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A Brief Overview: Employment Development Department’s Veterans Programs Presented to:

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A Brief Overview: Employment Development Department’s Veterans Programs Presented to:
May 4, 2010
A Brief Overview:
Employment Development
Department’s Veterans Programs
L E G I S L A T I V E
A N A L Y S T ’ S
Presented to:
Assembly Budget Subcommittee No. 4
On State Administration
Hon. Warren Furutani, Chair
O F F I C E
May 4, 2010
Employment Development Department’s
Veterans Programs—Background
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The Employment Development Department (EDD) will administer
over $56 million in federal grants and state discretionary workforce development funds for ten veterans programs in 2009-10.
Generally, EDD’s veterans activities provide job placement, employment resources, and job training opportunities for transitioning or retired veterans in California.
The EDD’s federal and state veterans programs have distinct
characteristics.

Federal Programs. The EDD’s federally funded veterans
programs are delivered through over 200 One-Stop Career
Centers in California. Case managers assist and track veterans who seek employment services from One-Stop centers.

State Programs. In contrast, a majority of EDD’s state-funded veterans programs largely provide competitive grants for
local organizations to serve veterans’ employment and training needs.
In 2009-10, the Governor initiated the Operation Welcome Home
(OWH) program in EDD to provide a statewide outreach effort
and create a single referral system for veterans. A single referral system means that OWH staff is able to refer veterans to all
appropriate resources (not just EDD) available in the state. The
OWH’s key goal is to proactively seek separating or retiring military service members, as well as their families, instead of waiting
for them to step into a One-Stop Career Center.
In addition to EDD’s veterans programs, other state agencies
provide supportive services to veterans. These include the California Department of Veterans Affairs; state departments providing health, housing, and rehabilitation services; and 54 County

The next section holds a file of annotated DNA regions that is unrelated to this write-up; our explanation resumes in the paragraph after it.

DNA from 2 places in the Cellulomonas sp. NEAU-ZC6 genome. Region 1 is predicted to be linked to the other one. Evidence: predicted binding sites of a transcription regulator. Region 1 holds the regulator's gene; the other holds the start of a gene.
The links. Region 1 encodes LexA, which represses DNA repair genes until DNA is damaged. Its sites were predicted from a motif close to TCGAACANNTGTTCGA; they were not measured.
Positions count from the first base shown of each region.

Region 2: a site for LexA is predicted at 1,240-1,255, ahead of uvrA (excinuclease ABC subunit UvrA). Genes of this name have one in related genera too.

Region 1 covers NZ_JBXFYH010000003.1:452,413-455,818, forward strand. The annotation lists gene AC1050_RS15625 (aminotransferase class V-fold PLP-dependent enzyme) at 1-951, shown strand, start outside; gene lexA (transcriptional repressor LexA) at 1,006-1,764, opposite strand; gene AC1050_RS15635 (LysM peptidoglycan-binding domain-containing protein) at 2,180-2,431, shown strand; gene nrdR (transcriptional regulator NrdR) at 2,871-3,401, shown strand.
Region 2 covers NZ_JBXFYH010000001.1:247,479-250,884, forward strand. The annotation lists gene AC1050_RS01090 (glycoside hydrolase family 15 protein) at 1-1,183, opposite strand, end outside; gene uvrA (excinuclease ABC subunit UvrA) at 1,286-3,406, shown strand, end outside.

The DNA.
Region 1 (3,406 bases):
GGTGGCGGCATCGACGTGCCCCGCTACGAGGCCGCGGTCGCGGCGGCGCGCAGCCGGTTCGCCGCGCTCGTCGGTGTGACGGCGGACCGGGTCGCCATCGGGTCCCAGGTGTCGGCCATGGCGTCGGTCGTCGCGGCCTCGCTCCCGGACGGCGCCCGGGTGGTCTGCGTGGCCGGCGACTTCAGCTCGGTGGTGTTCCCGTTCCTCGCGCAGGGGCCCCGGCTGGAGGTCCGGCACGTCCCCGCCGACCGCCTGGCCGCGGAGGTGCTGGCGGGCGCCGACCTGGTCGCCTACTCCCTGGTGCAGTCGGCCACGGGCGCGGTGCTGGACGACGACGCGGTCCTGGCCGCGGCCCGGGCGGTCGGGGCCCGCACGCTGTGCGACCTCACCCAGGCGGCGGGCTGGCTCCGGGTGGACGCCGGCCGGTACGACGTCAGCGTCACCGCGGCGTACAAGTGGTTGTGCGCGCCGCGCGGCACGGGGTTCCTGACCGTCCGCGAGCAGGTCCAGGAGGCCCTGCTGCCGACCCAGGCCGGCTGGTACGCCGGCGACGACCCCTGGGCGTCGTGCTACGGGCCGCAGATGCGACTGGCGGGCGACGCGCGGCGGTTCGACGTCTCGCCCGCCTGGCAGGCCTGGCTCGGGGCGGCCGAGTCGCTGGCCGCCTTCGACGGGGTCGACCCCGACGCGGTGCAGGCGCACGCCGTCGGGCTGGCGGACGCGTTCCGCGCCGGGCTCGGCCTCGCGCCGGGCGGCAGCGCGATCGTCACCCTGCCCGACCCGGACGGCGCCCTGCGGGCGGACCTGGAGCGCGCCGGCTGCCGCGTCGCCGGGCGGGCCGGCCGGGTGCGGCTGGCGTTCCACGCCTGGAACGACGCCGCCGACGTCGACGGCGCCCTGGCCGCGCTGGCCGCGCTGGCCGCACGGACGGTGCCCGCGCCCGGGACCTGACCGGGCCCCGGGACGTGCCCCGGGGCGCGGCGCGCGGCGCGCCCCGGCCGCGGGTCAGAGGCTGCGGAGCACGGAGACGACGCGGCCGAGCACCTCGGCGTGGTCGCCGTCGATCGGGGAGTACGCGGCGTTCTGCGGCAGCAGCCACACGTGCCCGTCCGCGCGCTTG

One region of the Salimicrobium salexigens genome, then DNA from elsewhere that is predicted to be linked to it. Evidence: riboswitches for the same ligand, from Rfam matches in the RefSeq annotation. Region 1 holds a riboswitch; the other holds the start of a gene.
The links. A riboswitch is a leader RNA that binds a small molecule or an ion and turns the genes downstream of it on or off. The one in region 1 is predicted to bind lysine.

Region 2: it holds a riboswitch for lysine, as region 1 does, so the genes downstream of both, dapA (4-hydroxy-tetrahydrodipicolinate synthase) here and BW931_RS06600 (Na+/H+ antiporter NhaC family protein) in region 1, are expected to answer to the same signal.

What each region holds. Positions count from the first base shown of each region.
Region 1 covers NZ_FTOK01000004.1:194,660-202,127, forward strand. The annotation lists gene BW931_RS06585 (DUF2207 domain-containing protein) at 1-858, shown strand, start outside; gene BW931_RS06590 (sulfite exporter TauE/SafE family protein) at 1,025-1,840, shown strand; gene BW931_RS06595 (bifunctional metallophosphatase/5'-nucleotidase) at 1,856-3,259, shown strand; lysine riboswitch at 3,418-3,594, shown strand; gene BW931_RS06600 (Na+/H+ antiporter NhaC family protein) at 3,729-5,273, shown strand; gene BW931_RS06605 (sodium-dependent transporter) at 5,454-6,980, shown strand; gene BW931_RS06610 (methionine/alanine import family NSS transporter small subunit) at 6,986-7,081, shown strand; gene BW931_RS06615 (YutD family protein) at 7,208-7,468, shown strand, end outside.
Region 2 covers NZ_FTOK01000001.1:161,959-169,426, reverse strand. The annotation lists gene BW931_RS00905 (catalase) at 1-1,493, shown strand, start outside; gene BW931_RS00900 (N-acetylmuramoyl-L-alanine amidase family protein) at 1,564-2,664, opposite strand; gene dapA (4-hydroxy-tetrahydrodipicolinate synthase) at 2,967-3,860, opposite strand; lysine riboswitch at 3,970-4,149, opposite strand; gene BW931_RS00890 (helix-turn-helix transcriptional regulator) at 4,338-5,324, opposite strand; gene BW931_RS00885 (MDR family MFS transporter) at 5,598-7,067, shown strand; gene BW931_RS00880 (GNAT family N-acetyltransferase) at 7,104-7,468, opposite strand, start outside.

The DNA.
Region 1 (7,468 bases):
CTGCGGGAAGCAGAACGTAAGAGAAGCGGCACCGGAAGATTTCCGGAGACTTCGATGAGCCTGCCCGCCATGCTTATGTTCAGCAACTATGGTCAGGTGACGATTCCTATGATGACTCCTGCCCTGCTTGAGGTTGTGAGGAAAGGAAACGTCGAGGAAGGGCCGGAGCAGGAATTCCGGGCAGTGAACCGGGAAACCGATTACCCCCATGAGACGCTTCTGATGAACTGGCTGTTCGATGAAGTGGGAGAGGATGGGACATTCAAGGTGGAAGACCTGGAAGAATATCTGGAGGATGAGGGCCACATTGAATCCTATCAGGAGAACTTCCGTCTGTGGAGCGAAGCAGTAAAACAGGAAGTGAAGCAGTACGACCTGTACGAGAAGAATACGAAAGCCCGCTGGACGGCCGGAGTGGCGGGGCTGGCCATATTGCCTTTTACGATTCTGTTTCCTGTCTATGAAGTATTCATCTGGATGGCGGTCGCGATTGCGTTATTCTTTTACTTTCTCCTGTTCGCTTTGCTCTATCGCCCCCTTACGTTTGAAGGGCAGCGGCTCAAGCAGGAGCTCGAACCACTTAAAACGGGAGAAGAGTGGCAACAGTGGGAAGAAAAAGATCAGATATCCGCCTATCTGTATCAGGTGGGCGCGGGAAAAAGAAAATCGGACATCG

Veterans Service Offices.
LEGISLATIVE ANALYST’S OFFICE
1
May 4, 2010
EDD’s Federal Veterans
Programs and Services
(2009-10, in Millions)
Category
Available Funding
Disabled Veterans Outreach Program
Local Veterans Employment Representative
Temporary Assistance Program
Total
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$11.8
5.4
0.8
$18.1
As the figure above shows, over $18 million in federal funding
is available for veterans’ employment assistance in EDD’s OneStop Career Centers.
The Disabled Veterans Outreach and Local Veterans Employment Representative programs fund EDD veteran services
specialists in One-Stop centers. The specialists assist and track
veterans on a case-by-case basis, while also providing general
outreach to veterans in local areas. These specialists who work
on this program are veterans themselves.
The Temporary Assistance Program funds EDD instructors in
military bases to teach job search courses. It also prioritizes
disabled veterans.
LEGISLATIVE ANALYST’S OFFICE
2
May 4, 2010
EDD’s State Veterans
Programs and Services
(2009-10, in Millions)
Category
Funding Source
Available
Funding
Main Features
Honor a Hero—Hire a Vet
(HAH-HAV) Job and
Resource Fairs
WIA Rapid Response 25 percent
$0.2
Fund and coordinate EDD
HAH-HAV fairs to outreach
to veterans.
Veterans Employment-Related Assistance Program
(VEAP)
WIA Rapid Response 25 percent,
WIA State Discretionary, and
ARRA WIA State Discretionary
13.9
Provide competitive grants to